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Cyberspace Solarium Commission Reports on Recent Progress

CSC officials said the U.S. has, is close to, or is on track to implement 75 percent of the recommendations it published in March 2020 for protecting the nation from significant cyber attacks.

The Cyberspace Solarium Commission announced an update regarding progress on adopting its recommendations.
The federal government has implemented 22 percent of the recommendations outlined by the Cyberspace Solarium Commission (CSC) in its March 2020 report. Another 57 percent of the 82 recommended measures are either close to enactment or “on track,” according an annual update the CSC presented today. The CSC’s report sought to provide advise on how to protect the U.S. from hard-hitting cyber attacks.

Getting traction on 75 percent of the goals is promising progress, said CSC senior director Laura Bate, during the Aug. 12 webinar. Members particularly praised the creation of a national cyber director and recent moves to strengthen the Cybersecurity and Infrastructure Security Agency (CISA).

The annual progress report also celebrates the fact that initiatives to develop a continuity of the economy plan and Joint Cyber Planning Office were included in the FY21 National Defense Authorization Act (NDAA), a bill that authorizes Department of Defense spending.

But the achievements still leave other important goals unfulfilled, including measures intended to better deter international cyber attacks and prompt the private sector to improve its defenses, said several members during the webinar.

Bate also cautioned that there is a difference between fulfilling the letter and the spirit of the CSC’s recommendations.

“Progress in implementing those recommendations is not the same thing as progress in improving American cybersecurity,” she said. “What we have outlined here in this report is a good beginning, but it will take sustained attention, investment and collaboration to make a potential benefit to cybersecurity itself real.”

Some recommendations seemed to advance initially and then stall, with the federal government authorizing but not funding them. One example is the Cybersecurity Education Training Assistance Program (CETAP) grant, which supports K-12 cybersecurity education. The FY21 NDAA authorized CETAP, but President Biden’s FY22 budget request proposal did not include money for it, the report states. The federal budget remains to be finalized, however, leaving some questions open about what funding allotments will ultimately be.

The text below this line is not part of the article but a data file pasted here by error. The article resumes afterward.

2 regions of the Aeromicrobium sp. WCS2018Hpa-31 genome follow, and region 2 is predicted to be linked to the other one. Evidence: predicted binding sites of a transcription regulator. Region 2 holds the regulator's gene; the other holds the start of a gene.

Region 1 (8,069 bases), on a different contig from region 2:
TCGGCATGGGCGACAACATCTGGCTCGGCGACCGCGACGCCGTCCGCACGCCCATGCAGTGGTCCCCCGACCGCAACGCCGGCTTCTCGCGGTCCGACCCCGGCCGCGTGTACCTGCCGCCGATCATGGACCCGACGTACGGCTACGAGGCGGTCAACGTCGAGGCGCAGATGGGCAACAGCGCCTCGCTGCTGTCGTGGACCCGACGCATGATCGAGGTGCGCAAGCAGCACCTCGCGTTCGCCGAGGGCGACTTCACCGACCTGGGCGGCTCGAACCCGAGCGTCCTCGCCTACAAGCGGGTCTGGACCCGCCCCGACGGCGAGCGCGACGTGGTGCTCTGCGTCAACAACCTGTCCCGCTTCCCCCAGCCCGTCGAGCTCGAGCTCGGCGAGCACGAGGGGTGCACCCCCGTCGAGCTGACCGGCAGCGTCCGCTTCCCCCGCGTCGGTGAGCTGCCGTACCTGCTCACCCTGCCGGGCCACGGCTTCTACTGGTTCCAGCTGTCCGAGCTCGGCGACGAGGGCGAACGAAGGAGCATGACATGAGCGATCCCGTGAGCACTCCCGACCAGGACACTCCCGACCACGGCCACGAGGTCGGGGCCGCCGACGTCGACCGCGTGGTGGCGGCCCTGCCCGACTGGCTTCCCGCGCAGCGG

The cybersecurity landscape is also rapidly changing — in some cases with positive surprises. CISA’s recent creation of a Joint Cyber Defense Collaborative occurred in the time between the CSC update report’s completion and its presentation, Bate noted.


One of the next key areas that should be addressed is the cyber insurance market, according to CSC senior director Robert Morgus, who said that insurers can play an important role in influencing private companies’ cyber behaviors.

Insurers have been struggling to determine how to price cyber coverage in ways that turn profit without blocking out too many clients. Limited historical data and fast-evolving threats have left many insurers uncertain about how to assess the level of risk their clients represent.

Morgus said that the CSC’s long-desired Bureau of Cyber Statistics, if established, could help provide that data to inform insurers’ risk models and pricing decisions. Other unfilled recommendations would also support the space by creating more training and certification offerings for cyber insurance underwriters and claims adjusters.

Policy questions are one challenge standing in the way of creating such a bureau, Morgus noted. Legislators still need to determine which department would house the entity, where it would source its data and the full extent of its responsibilities.


Sen. Angus King, CSC co-chair, said the U.S. also needs to take more robust efforts toward shaping and collaborating in the international cyber scene.

Ransomware and other cyber attacks are often launched by international perpetrators, and it will take international coordination and strong action to reduce this threat, he said during pre-recorded remarks.

President Biden has made early moves, including warning Russia against attacking 16 critical infrastructure areas and, the CSC progress report notes, by establishing a cybersecurity working group with several other nations in March 2021.

But King said the U.S. must also outline clear deterrent strategies against those who violate its cyber rules and push to achieve internationally recognized cyber norms, which will ensure that those who break these standards for fair conduct will “be an international pariah, not just an opponent of the U.S.”

He also urged the U.S. to get more involved in global cyber industry so it will not miss the chance to influence the rules and standards shaping technology used worldwide - something other countries like China may be well positioned to do.
Jule Pattison-Gordon is a senior staff writer for Government Technology. She previously wrote for PYMNTS and The Bay State Banner, and holds a B.A. in creative writing from Carnegie Mellon. She’s based outside Boston.